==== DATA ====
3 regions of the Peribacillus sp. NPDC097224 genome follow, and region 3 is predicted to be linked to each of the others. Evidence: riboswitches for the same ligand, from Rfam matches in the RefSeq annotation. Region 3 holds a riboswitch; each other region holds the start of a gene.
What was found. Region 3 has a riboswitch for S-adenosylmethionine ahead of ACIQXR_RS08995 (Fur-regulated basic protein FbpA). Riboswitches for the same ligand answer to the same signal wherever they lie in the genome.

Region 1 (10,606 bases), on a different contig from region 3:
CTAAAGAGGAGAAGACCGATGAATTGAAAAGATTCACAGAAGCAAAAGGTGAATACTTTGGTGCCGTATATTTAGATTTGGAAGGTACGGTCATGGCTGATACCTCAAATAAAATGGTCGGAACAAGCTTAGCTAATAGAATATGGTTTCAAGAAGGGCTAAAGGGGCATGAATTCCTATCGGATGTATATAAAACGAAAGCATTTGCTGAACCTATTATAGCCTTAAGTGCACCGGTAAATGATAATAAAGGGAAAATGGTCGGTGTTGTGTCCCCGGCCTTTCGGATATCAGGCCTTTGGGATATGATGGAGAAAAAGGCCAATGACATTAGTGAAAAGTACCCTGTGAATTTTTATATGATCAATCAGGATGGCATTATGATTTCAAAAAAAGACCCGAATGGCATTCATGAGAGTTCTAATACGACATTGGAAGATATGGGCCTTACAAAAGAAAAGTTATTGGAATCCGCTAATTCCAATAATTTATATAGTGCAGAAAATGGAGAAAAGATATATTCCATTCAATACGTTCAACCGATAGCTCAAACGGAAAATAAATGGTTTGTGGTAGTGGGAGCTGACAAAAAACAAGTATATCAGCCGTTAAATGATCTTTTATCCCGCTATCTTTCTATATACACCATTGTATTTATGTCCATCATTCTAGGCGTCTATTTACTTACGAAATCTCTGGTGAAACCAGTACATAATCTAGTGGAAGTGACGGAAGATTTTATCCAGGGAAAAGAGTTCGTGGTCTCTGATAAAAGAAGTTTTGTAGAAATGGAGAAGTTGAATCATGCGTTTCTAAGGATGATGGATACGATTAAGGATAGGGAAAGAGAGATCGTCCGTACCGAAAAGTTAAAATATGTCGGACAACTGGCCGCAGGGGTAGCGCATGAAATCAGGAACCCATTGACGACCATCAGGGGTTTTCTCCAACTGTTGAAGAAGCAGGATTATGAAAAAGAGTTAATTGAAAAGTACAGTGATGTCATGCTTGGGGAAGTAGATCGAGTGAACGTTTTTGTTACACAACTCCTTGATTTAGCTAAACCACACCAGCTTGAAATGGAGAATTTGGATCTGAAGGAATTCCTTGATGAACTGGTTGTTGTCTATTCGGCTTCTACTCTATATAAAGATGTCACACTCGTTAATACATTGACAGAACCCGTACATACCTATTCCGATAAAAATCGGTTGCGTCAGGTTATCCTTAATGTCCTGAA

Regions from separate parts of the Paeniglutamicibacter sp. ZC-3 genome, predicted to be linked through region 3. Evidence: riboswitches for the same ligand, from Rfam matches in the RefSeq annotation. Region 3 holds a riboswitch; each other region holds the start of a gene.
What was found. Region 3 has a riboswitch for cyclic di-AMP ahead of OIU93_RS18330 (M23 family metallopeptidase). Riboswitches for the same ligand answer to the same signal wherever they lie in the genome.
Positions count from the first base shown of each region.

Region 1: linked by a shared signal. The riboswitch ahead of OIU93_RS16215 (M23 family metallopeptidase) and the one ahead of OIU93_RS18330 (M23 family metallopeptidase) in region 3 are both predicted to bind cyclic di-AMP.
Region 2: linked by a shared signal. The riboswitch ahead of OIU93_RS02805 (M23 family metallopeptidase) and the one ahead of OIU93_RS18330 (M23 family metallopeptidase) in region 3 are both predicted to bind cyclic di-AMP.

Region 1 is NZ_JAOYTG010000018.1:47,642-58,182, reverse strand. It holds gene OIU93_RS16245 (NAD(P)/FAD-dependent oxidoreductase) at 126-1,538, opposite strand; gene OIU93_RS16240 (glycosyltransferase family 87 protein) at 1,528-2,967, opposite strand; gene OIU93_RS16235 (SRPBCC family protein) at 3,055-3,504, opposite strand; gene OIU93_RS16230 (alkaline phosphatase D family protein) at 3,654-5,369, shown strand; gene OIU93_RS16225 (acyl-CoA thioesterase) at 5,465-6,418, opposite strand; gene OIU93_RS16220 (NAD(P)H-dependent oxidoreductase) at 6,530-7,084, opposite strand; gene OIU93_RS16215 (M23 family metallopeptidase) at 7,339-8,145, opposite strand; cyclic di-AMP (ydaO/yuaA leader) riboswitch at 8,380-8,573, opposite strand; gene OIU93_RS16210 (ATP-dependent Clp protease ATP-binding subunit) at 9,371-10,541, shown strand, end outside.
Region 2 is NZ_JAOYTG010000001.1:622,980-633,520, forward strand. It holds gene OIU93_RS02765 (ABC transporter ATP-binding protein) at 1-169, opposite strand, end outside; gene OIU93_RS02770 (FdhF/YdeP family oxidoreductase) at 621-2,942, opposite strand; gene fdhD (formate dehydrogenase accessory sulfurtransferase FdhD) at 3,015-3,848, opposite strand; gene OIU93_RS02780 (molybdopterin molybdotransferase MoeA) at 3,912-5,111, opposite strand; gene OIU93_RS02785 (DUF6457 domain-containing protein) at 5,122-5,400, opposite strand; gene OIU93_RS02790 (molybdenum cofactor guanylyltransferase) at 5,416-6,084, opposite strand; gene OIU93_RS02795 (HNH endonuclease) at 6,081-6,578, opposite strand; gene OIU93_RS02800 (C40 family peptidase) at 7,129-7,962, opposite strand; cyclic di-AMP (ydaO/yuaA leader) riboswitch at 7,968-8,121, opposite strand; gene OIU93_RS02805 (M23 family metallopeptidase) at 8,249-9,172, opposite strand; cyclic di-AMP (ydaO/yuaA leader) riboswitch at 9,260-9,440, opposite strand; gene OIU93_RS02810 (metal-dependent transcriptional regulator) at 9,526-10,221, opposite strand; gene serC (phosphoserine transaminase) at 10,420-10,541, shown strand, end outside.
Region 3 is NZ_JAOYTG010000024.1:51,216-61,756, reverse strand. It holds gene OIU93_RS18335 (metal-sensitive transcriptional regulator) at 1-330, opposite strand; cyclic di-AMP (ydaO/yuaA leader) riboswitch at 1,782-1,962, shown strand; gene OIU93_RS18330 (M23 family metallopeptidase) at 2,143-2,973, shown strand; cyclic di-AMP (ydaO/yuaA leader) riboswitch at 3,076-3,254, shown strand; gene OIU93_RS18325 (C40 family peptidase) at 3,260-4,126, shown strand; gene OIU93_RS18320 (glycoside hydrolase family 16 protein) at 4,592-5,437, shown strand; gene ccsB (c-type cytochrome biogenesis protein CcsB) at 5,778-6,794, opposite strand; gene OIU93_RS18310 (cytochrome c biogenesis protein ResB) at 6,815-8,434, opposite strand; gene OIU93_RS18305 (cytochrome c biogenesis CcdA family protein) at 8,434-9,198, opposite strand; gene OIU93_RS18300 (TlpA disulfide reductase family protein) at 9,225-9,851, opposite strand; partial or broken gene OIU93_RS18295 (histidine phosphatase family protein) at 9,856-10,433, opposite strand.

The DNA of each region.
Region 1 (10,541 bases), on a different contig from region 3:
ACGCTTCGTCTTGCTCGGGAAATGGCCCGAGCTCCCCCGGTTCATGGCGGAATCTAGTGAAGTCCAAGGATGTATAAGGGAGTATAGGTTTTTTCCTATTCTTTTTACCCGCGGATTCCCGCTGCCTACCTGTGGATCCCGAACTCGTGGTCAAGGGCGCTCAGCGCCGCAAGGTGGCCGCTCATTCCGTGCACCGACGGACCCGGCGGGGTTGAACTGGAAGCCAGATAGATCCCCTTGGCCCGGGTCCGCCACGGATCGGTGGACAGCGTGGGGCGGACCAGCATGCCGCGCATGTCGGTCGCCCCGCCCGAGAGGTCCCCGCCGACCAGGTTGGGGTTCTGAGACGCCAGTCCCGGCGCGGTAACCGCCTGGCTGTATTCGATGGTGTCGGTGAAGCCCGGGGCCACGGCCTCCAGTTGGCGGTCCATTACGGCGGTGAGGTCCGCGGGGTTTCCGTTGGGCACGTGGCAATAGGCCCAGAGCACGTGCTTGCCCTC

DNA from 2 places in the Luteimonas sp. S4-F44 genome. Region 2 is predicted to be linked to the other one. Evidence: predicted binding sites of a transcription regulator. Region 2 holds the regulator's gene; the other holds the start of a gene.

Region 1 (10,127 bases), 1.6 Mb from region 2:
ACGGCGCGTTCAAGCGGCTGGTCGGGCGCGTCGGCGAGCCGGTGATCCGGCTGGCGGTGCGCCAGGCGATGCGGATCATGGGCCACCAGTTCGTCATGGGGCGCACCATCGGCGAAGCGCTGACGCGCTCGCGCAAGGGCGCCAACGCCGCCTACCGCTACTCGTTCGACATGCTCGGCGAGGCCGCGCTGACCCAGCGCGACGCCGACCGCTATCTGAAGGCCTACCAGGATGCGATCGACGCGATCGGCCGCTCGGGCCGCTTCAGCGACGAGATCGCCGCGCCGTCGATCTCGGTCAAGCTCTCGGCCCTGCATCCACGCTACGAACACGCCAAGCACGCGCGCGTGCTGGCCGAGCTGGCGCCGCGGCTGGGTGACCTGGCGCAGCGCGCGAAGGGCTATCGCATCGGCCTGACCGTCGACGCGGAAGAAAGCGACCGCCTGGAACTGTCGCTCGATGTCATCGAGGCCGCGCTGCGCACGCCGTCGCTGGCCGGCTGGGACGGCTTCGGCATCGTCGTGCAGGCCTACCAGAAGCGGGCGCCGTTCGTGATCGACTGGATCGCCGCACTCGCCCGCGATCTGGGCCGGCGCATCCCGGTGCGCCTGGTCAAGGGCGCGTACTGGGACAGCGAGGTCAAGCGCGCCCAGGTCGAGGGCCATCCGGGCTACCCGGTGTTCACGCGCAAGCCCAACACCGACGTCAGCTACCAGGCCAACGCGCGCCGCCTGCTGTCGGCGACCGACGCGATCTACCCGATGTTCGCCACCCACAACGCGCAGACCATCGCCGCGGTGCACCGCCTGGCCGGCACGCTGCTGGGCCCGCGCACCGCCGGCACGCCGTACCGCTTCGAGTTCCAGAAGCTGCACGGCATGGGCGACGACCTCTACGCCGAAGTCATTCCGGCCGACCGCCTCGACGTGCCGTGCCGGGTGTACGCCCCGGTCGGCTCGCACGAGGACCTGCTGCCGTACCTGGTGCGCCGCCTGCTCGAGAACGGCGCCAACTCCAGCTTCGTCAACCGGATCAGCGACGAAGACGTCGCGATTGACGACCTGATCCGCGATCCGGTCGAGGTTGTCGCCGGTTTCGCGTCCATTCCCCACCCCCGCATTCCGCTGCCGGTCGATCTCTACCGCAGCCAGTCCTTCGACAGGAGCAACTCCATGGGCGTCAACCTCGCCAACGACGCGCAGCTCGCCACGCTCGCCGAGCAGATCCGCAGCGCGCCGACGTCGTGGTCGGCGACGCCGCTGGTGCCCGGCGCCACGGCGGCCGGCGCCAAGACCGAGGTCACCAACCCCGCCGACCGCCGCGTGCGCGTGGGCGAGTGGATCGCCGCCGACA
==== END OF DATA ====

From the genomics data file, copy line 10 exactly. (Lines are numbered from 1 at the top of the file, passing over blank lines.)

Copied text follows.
Region 1 is NZ_JAOYTG010000018.1:47,642-58,182, reverse strand. It holds gene OIU93_RS16245 (NAD(P)/FAD-dependent oxidoreductase) at 126-1,538, opposite strand; gene OIU93_RS16240 (glycosyltransferase family 87 protein) at 1,528-2,967, opposite strand; gene OIU93_RS16235 (SRPBCC family protein) at 3,055-3,504, opposite strand; gene OIU93_RS16230 (alkaline phosphatase D family protein) at 3,654-5,369, shown strand; gene OIU93_RS16225 (acyl-CoA thioesterase) at 5,465-6,418, opposite strand; gene OIU93_RS16220 (NAD(P)H-dependent oxidoreductase) at 6,530-7,084, opposite strand; gene OIU93_RS16215 (M23 family metallopeptidase) at 7,339-8,145, opposite strand; cyclic di-AMP (ydaO/yuaA leader) riboswitch at 8,380-8,573, opposite strand; gene OIU93_RS16210 (ATP-dependent Clp protease ATP-binding subunit) at 9,371-10,541, shown strand, end outside.